do you think the federal government and Ontario should build a $2.4-billion state-of-the-art photovoltaic solar cell manufacturing plant and hand over the keys, free of charge, to a national champion producer in that industry? Does that sound maybe a little implausible? Not if you believe the cost-benefit analysis presented recently in the journal Energy Policy by two researchers in Queen’s University’s Department of Mechanical and Materials Engineering.Watson then goes through the usual laundry list of dodgy practices:
In fairness, the cost-benefit analysis they used is typical of lots of cost-benefit analysis in this area, i.e., a little junky. What are the benefits? They don’t actually calculate the all-in social benefits and costs, which are often hard to estimate but are what should really determine the decision. Instead, they calculate the “government return,” the cash return the government makes on its $2.4-billion investment. What form does the return take? Income taxes, corporate taxes, sales taxes and health and environmental costs saved because the solar cells the plant produces replace polluting coal-fired electrical plants. When the Queen’s researchers estimate all these future flows of income to the government it ends up their present value at plausible interest rates exceeds the $2.4-billion investment.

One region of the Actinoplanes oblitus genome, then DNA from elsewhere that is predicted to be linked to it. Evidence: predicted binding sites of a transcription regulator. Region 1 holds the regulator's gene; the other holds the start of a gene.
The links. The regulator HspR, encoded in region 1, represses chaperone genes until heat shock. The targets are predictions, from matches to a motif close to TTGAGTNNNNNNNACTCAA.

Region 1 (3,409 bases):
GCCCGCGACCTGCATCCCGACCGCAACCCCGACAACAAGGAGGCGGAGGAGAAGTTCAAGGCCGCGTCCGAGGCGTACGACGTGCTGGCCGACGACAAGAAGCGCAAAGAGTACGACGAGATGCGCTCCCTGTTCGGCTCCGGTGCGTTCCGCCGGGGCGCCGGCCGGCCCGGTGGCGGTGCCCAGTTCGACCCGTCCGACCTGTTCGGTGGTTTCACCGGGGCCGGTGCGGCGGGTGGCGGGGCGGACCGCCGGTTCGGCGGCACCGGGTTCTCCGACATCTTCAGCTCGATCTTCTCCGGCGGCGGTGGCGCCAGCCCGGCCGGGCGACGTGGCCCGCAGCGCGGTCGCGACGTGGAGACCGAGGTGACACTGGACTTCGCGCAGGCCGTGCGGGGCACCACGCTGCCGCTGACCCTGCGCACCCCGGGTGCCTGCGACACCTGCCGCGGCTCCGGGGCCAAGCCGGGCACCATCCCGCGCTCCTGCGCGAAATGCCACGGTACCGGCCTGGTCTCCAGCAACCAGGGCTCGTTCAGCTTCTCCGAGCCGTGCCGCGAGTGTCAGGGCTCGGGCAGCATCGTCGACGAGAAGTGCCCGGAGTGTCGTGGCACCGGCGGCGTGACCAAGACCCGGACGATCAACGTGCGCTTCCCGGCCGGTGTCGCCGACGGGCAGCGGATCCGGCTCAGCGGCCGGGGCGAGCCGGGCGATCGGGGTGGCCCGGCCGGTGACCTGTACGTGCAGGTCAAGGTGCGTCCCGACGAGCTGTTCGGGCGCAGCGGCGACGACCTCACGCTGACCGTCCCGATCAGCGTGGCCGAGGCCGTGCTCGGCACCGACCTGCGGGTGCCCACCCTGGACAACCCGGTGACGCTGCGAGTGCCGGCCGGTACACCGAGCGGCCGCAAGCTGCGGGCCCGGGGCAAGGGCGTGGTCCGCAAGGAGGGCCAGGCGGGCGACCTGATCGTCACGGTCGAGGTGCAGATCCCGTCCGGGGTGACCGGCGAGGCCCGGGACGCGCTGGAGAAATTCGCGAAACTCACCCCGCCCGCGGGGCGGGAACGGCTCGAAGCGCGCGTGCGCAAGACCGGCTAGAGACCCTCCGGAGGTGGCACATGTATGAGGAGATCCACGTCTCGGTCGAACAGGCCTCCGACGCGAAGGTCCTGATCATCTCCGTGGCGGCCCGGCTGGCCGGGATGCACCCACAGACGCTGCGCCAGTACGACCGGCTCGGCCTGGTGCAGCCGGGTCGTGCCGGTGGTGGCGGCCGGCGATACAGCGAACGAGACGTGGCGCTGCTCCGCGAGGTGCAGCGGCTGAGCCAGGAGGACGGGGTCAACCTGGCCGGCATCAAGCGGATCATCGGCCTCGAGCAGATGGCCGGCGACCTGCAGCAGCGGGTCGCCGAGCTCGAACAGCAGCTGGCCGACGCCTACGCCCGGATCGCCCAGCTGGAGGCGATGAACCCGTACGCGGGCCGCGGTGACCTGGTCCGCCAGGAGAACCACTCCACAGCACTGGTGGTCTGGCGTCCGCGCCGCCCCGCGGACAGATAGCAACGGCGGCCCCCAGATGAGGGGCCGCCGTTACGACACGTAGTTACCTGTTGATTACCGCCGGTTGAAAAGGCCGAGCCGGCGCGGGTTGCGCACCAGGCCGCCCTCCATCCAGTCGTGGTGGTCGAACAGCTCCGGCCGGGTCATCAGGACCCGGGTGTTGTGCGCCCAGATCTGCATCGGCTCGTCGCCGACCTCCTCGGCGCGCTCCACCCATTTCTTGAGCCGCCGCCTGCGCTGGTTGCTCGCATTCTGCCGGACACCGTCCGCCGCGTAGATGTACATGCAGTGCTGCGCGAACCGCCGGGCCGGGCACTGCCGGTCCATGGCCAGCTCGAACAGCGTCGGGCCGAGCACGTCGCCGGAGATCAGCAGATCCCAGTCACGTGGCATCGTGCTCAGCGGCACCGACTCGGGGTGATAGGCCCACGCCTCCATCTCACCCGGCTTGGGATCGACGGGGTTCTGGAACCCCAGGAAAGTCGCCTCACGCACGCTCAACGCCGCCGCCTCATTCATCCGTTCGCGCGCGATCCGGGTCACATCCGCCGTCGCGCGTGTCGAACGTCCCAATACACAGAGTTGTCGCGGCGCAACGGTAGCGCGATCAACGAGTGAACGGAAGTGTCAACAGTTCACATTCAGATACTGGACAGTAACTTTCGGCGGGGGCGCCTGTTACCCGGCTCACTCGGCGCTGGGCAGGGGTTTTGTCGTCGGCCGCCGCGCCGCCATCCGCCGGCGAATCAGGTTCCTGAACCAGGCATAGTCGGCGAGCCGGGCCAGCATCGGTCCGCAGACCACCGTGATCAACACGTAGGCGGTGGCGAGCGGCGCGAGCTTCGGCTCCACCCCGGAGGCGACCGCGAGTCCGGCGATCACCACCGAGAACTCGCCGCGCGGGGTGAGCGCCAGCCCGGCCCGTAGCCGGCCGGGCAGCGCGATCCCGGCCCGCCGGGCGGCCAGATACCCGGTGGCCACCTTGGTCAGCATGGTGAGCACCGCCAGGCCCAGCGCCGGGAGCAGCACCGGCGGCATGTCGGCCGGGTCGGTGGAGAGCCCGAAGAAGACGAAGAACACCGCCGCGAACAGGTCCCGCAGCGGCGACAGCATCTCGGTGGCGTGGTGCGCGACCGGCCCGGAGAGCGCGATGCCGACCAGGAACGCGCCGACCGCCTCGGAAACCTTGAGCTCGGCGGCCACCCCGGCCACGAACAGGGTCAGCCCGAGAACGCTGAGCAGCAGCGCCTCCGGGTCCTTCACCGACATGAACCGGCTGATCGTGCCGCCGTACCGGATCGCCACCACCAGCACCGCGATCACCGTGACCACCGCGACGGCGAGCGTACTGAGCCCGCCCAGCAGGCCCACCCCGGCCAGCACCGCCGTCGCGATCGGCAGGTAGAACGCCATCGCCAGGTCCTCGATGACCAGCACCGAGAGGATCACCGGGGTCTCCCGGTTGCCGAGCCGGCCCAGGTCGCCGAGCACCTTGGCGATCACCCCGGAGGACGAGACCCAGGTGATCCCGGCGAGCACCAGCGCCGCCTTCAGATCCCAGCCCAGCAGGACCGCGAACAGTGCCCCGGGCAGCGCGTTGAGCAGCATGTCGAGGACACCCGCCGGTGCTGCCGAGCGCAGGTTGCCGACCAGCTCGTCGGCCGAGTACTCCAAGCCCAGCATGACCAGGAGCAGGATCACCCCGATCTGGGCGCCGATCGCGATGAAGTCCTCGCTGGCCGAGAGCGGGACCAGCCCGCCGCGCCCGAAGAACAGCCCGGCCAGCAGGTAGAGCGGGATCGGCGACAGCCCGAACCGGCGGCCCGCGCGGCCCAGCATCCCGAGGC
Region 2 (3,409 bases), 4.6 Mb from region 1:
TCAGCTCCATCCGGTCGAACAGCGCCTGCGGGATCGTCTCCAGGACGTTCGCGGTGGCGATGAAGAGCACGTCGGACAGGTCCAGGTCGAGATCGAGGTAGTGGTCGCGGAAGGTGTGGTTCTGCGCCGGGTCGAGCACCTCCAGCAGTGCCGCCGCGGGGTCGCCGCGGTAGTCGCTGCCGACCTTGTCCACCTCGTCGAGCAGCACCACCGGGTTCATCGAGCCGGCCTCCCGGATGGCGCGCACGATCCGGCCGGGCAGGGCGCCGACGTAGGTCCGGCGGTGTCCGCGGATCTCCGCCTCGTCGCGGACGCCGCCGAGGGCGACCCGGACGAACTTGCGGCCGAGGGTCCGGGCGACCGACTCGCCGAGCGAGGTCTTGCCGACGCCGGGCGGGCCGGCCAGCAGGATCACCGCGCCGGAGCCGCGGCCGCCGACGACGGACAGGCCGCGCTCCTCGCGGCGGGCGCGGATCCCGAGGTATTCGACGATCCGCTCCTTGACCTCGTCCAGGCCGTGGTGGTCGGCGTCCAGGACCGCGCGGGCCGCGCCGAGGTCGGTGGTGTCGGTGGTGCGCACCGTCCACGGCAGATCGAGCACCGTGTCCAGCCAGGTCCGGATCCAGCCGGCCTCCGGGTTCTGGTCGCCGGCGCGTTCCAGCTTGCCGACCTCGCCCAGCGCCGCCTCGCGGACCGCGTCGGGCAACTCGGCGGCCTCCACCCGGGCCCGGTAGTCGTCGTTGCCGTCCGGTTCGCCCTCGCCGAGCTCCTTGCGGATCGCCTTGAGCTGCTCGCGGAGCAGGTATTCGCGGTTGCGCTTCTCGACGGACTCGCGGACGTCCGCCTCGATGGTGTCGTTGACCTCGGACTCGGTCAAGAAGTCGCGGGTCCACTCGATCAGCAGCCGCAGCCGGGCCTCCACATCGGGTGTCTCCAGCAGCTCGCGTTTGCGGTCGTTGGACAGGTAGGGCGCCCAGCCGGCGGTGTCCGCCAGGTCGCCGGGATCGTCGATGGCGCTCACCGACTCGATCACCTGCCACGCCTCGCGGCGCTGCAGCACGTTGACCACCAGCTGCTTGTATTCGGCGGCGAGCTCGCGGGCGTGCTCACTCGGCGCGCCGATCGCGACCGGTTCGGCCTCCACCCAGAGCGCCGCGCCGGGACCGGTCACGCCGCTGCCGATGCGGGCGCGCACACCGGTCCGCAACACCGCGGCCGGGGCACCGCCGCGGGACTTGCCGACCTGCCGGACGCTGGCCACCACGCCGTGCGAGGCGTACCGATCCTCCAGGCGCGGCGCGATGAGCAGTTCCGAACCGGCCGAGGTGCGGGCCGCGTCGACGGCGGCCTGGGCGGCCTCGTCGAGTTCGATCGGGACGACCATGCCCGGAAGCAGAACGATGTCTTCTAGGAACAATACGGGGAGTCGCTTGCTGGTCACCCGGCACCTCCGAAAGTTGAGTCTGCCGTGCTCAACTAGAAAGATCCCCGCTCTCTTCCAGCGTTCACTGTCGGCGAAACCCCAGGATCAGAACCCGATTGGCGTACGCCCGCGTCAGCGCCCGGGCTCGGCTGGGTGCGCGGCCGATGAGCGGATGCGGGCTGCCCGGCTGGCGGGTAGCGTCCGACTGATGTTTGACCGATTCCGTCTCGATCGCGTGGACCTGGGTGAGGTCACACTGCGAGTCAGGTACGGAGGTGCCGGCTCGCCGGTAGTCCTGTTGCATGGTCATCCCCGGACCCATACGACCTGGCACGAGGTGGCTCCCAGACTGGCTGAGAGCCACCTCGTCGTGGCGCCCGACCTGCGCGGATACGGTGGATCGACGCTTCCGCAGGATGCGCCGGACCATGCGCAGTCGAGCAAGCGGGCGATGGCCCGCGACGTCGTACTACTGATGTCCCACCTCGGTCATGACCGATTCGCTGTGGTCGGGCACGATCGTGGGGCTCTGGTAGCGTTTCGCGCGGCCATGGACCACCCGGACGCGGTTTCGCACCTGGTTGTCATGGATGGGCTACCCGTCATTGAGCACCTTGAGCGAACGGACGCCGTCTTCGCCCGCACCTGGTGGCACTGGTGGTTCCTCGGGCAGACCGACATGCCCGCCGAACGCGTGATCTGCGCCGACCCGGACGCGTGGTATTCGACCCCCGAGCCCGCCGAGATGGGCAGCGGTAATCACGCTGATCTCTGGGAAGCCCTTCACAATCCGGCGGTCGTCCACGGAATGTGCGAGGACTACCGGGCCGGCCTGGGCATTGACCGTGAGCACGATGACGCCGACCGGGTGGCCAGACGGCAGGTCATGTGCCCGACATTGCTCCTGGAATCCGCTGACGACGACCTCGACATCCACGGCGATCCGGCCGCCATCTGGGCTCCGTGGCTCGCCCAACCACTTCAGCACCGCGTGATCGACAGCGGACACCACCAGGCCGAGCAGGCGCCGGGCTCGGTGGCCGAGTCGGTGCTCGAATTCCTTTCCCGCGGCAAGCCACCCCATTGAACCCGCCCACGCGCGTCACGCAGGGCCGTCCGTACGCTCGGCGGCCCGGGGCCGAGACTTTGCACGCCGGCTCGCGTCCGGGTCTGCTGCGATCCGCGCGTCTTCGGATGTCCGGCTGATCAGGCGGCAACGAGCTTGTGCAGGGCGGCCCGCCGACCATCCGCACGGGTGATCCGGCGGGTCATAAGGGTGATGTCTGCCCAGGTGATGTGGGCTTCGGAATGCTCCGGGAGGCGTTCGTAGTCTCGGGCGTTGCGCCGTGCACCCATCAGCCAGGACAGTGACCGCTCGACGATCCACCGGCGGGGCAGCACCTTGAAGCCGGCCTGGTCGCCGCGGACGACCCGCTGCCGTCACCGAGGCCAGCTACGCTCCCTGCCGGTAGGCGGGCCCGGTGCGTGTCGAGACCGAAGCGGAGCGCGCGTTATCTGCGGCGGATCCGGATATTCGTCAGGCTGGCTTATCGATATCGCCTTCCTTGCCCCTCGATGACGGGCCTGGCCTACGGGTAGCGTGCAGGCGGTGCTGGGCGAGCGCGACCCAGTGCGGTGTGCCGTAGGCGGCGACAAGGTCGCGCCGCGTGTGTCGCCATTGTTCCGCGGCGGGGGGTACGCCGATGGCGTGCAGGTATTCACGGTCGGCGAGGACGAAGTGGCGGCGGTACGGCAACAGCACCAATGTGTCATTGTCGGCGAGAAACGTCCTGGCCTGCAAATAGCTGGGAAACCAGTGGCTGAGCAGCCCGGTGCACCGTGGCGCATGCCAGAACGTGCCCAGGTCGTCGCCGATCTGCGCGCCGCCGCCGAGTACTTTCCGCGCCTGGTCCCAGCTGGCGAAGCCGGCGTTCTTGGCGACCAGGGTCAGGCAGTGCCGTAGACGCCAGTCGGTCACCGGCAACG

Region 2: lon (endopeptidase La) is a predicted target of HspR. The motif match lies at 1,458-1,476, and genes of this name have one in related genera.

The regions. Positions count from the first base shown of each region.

- Lowballing project costs
- Not counting deadweight costs of taxation used to support the project
- Conflating the benefits of switching from coal to solar with the benefits of building solar in Ontario when panels could be imported at lower cost
- Counting taxes on employee wages against a counterfactual that those employees would never have otherwise ever been employed
A good cost benefit analysis is pretty powerful. I'm starting to wonder though whether the whole cost benefit analysis industry would pass cost benefit analysis, given that the majority of studies are dodgy nonsense designed to come up with a politically appropriate number.